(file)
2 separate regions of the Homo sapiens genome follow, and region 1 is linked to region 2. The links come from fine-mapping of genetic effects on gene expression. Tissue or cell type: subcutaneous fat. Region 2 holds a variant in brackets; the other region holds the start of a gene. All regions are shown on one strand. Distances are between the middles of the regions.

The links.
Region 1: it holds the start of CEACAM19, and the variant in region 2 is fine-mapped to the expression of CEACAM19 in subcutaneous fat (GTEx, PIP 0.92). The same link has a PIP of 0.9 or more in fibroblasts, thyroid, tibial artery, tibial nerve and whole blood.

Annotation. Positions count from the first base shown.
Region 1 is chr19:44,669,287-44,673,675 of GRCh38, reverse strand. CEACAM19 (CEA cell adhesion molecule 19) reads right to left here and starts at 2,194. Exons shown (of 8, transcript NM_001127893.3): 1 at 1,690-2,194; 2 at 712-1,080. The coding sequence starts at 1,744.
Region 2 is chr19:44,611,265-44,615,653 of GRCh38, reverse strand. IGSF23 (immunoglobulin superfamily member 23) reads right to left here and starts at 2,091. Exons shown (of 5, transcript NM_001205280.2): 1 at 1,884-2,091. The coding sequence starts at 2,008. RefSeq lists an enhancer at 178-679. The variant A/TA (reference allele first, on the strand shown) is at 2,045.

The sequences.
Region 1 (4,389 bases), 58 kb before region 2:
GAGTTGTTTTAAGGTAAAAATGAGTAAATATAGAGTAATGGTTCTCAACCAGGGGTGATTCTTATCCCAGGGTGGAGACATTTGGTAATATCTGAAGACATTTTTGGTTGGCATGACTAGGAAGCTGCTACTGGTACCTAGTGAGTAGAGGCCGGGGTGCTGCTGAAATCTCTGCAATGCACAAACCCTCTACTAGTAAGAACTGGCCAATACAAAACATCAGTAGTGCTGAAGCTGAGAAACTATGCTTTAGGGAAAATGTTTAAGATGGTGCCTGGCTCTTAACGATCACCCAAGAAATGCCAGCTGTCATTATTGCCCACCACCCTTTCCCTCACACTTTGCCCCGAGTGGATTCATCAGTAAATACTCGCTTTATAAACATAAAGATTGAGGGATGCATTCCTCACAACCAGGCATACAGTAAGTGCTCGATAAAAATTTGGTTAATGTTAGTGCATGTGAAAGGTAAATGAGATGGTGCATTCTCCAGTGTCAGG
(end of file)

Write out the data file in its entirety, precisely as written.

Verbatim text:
2 separate regions of the Homo sapiens genome follow, and region 1 is linked to region 2. The links come from fine-mapping of genetic effects on gene expression. Tissue or cell type: subcutaneous fat. Region 2 holds a variant in brackets; the other region holds the start of a gene. All regions are shown on one strand. Distances are between the middles of the regions.

The links.
Region 1: it holds the start of CEACAM19, and the variant in region 2 is fine-mapped to the expression of CEACAM19 in subcutaneous fat (GTEx, PIP 0.92). The same link has a PIP of 0.9 or more in fibroblasts, thyroid, tibial artery, tibial nerve and whole blood.

Annotation. Positions count from the first base shown.
Region 1 is chr19:44,669,287-44,673,675 of GRCh38, reverse strand. CEACAM19 (CEA cell adhesion molecule 19) reads right to left here and starts at 2,194. Exons shown (of 8, transcript NM_001127893.3): 1 at 1,690-2,194; 2 at 712-1,080. The coding sequence starts at 1,744.
Region 2 is chr19:44,611,265-44,615,653 of GRCh38, reverse strand. IGSF23 (immunoglobulin superfamily member 23) reads right to left here and starts at 2,091. Exons shown (of 5, transcript NM_001205280.2): 1 at 1,884-2,091. The coding sequence starts at 2,008. RefSeq lists an enhancer at 178-679. The variant A/TA (reference allele first, on the strand shown) is at 2,045.

The sequences.
Region 1 (4,389 bases), 58 kb before region 2:
GAGTTGTTTTAAGGTAAAAATGAGTAAATATAGAGTAATGGTTCTCAACCAGGGGTGATTCTTATCCCAGGGTGGAGACATTTGGTAATATCTGAAGACATTTTTGGTTGGCATGACTAGGAAGCTGCTACTGGTACCTAGTGAGTAGAGGCCGGGGTGCTGCTGAAATCTCTGCAATGCACAAACCCTCTACTAGTAAGAACTGGCCAATACAAAACATCAGTAGTGCTGAAGCTGAGAAACTATGCTTTAGGGAAAATGTTTAAGATGGTGCCTGGCTCTTAACGATCACCCAAGAAATGCCAGCTGTCATTATTGCCCACCACCCTTTCCCTCACACTTTGCCCCGAGTGGATTCATCAGTAAATACTCGCTTTATAAACATAAAGATTGAGGGATGCATTCCTCACAACCAGGCATACAGTAAGTGCTCGATAAAAATTTGGTTAATGTTAGTGCATGTGAAAGGTAAATGAGATGGTGCATTCTCCAGTGTCAGG